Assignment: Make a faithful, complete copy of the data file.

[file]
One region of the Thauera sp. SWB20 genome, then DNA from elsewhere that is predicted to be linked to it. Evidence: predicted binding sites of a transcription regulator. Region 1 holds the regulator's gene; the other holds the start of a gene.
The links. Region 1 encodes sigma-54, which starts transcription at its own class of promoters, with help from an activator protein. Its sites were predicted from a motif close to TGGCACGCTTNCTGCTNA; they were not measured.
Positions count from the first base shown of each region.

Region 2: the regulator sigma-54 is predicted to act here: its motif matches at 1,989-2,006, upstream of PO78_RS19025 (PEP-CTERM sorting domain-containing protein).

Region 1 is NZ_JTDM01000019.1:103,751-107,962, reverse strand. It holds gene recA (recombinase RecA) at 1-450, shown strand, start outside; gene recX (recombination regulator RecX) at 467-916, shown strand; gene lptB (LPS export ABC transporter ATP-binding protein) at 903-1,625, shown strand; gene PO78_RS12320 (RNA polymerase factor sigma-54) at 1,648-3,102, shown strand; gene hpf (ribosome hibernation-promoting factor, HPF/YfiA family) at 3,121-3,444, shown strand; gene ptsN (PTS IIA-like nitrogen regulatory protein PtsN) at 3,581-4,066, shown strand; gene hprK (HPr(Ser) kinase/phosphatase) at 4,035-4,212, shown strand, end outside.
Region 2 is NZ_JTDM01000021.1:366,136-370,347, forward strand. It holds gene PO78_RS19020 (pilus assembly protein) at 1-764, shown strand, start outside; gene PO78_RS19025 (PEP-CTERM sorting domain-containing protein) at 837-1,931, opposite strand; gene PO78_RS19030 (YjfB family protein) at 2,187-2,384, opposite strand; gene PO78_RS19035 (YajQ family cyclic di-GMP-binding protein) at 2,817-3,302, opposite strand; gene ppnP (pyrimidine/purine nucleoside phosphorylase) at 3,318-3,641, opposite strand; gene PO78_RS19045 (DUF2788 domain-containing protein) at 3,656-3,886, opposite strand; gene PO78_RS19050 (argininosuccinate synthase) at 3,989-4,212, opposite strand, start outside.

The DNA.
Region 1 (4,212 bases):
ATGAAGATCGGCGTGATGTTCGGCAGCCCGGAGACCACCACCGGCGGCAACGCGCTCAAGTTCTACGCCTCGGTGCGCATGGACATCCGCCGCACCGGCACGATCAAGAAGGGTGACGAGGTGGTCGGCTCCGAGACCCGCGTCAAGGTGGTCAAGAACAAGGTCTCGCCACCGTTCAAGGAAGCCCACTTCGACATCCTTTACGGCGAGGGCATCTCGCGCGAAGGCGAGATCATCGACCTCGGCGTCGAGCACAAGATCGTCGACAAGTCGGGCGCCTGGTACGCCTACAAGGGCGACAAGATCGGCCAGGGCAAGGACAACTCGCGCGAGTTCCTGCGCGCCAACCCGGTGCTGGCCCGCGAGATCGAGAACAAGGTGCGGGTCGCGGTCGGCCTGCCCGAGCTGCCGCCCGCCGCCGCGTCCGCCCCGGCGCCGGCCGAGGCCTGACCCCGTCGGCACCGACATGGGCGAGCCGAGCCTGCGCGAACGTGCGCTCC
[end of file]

One region of the Thauera sp. SWB20 genome, then DNA from elsewhere that is predicted to be linked to it. Evidence: predicted binding sites of a transcription regulator. Region 1 holds the regulator's gene; the other holds the start of a gene.
The links. Region 1 encodes sigma-54, which starts transcription at its own class of promoters, with help from an activator protein. Its sites were predicted from a motif close to TGGCACGCTTNCTGCTNA; they were not measured.
Positions count from the first base shown of each region.

Region 2: the regulator sigma-54 is predicted to act here: its motif matches at 1,989-2,006, upstream of PO78_RS19025 (PEP-CTERM sorting domain-containing protein).

Region 1 is NZ_JTDM01000019.1:103,751-107,962, reverse strand. It holds gene recA (recombinase RecA) at 1-450, shown strand, start outside; gene recX (recombination regulator RecX) at 467-916, shown strand; gene lptB (LPS export ABC transporter ATP-binding protein) at 903-1,625, shown strand; gene PO78_RS12320 (RNA polymerase factor sigma-54) at 1,648-3,102, shown strand; gene hpf (ribosome hibernation-promoting factor, HPF/YfiA family) at 3,121-3,444, shown strand; gene ptsN (PTS IIA-like nitrogen regulatory protein PtsN) at 3,581-4,066, shown strand; gene hprK (HPr(Ser) kinase/phosphatase) at 4,035-4,212, shown strand, end outside.
Region 2 is NZ_JTDM01000021.1:366,136-370,347, forward strand. It holds gene PO78_RS19020 (pilus assembly protein) at 1-764, shown strand, start outside; gene PO78_RS19025 (PEP-CTERM sorting domain-containing protein) at 837-1,931, opposite strand; gene PO78_RS19030 (YjfB family protein) at 2,187-2,384, opposite strand; gene PO78_RS19035 (YajQ family cyclic di-GMP-binding protein) at 2,817-3,302, opposite strand; gene ppnP (pyrimidine/purine nucleoside phosphorylase) at 3,318-3,641, opposite strand; gene PO78_RS19045 (DUF2788 domain-containing protein) at 3,656-3,886, opposite strand; gene PO78_RS19050 (argininosuccinate synthase) at 3,989-4,212, opposite strand, start outside.

The DNA.
Region 1 (4,212 bases):
ATGAAGATCGGCGTGATGTTCGGCAGCCCGGAGACCACCACCGGCGGCAACGCGCTCAAGTTCTACGCCTCGGTGCGCATGGACATCCGCCGCACCGGCACGATCAAGAAGGGTGACGAGGTGGTCGGCTCCGAGACCCGCGTCAAGGTGGTCAAGAACAAGGTCTCGCCACCGTTCAAGGAAGCCCACTTCGACATCCTTTACGGCGAGGGCATCTCGCGCGAAGGCGAGATCATCGACCTCGGCGTCGAGCACAAGATCGTCGACAAGTCGGGCGCCTGGTACGCCTACAAGGGCGACAAGATCGGCCAGGGCAAGGACAACTCGCGCGAGTTCCTGCGCGCCAACCCGGTGCTGGCCCGCGAGATCGAGAACAAGGTGCGGGTCGCGGTCGGCCTGCCCGAGCTGCCGCCCGCCGCCGCGTCCGCCCCGGCGCCGGCCGAGGCCTGACCCCGTCGGCACCGACATGGGCGAGCCGAGCCTGCGCGAACGTGCGCTCC